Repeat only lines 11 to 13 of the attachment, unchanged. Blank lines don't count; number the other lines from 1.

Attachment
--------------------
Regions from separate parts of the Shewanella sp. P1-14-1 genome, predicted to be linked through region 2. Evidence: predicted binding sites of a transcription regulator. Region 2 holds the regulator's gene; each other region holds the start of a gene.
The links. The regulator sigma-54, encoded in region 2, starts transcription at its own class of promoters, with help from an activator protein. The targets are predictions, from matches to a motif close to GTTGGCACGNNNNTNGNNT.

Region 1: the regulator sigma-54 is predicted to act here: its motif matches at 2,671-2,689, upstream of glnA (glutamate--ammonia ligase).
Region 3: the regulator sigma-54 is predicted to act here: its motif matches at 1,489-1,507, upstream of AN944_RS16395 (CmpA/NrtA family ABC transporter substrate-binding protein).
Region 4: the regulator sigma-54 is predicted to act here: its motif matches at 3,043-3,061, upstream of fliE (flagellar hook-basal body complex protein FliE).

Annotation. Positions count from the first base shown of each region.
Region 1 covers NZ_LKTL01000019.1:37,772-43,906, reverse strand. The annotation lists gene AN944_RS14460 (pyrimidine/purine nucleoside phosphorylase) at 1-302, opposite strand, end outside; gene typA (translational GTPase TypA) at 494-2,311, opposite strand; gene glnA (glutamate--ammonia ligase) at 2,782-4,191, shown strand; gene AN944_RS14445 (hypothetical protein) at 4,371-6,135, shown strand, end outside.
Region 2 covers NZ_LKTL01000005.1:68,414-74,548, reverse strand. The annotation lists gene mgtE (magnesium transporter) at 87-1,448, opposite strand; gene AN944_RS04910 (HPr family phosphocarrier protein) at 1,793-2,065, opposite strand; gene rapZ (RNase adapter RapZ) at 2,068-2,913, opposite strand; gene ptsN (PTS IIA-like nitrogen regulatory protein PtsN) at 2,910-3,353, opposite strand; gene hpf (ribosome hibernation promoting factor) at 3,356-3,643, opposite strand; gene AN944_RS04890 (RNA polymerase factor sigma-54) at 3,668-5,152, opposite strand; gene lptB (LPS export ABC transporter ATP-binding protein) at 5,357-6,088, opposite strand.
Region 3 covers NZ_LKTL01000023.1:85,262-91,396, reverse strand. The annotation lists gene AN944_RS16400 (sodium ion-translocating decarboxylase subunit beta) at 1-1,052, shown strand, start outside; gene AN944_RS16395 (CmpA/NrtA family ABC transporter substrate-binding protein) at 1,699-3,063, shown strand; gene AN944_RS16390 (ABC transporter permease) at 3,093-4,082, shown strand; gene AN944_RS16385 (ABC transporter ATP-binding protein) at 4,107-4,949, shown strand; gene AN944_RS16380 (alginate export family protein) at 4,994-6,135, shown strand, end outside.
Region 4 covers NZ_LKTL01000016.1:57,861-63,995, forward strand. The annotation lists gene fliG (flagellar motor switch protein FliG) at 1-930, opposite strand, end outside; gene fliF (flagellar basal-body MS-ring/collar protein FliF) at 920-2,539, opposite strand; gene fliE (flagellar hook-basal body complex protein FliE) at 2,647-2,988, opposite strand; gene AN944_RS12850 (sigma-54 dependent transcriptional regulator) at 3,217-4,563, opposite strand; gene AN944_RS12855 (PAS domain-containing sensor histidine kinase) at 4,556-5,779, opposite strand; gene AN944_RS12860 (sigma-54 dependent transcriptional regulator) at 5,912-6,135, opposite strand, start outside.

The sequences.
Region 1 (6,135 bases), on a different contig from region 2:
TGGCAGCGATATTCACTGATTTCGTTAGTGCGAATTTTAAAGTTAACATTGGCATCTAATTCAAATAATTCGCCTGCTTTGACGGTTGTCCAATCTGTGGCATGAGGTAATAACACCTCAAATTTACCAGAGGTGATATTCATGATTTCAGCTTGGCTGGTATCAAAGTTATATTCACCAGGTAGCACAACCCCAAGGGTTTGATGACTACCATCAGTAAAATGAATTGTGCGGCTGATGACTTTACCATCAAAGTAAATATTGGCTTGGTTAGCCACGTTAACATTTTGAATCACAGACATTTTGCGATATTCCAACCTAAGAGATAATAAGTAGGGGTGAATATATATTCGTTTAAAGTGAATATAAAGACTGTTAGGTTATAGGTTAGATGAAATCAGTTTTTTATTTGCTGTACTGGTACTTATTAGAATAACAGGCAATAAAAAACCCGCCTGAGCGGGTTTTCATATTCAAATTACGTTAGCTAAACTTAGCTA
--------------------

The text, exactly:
The sequences.
Region 1 (6,135 bases), on a different contig from region 2:
TGGCAGCGATATTCACTGATTTCGTTAGTGCGAATTTTAAAGTTAACATTGGCATCTAATTCAAATAATTCGCCTGCTTTGACGGTTGTCCAATCTGTGGCATGAGGTAATAACACCTCAAATTTACCAGAGGTGATATTCATGATTTCAGCTTGGCTGGTATCAAAGTTATATTCACCAGGTAGCACAACCCCAAGGGTTTGATGACTACCATCAGTAAAATGAATTGTGCGGCTGATGACTTTACCATCAAAGTAAATATTGGCTTGGTTAGCCACGTTAACATTTTGAATCACAGACATTTTGCGATATTCCAACCTAAGAGATAATAAGTAGGGGTGAATATATATTCGTTTAAAGTGAATATAAAGACTGTTAGGTTATAGGTTAGATGAAATCAGTTTTTTATTTGCTGTACTGGTACTTATTAGAATAACAGGCAATAAAAAACCCGCCTGAGCGGGTTTTCATATTCAAATTACGTTAGCTAAACTTAGCTA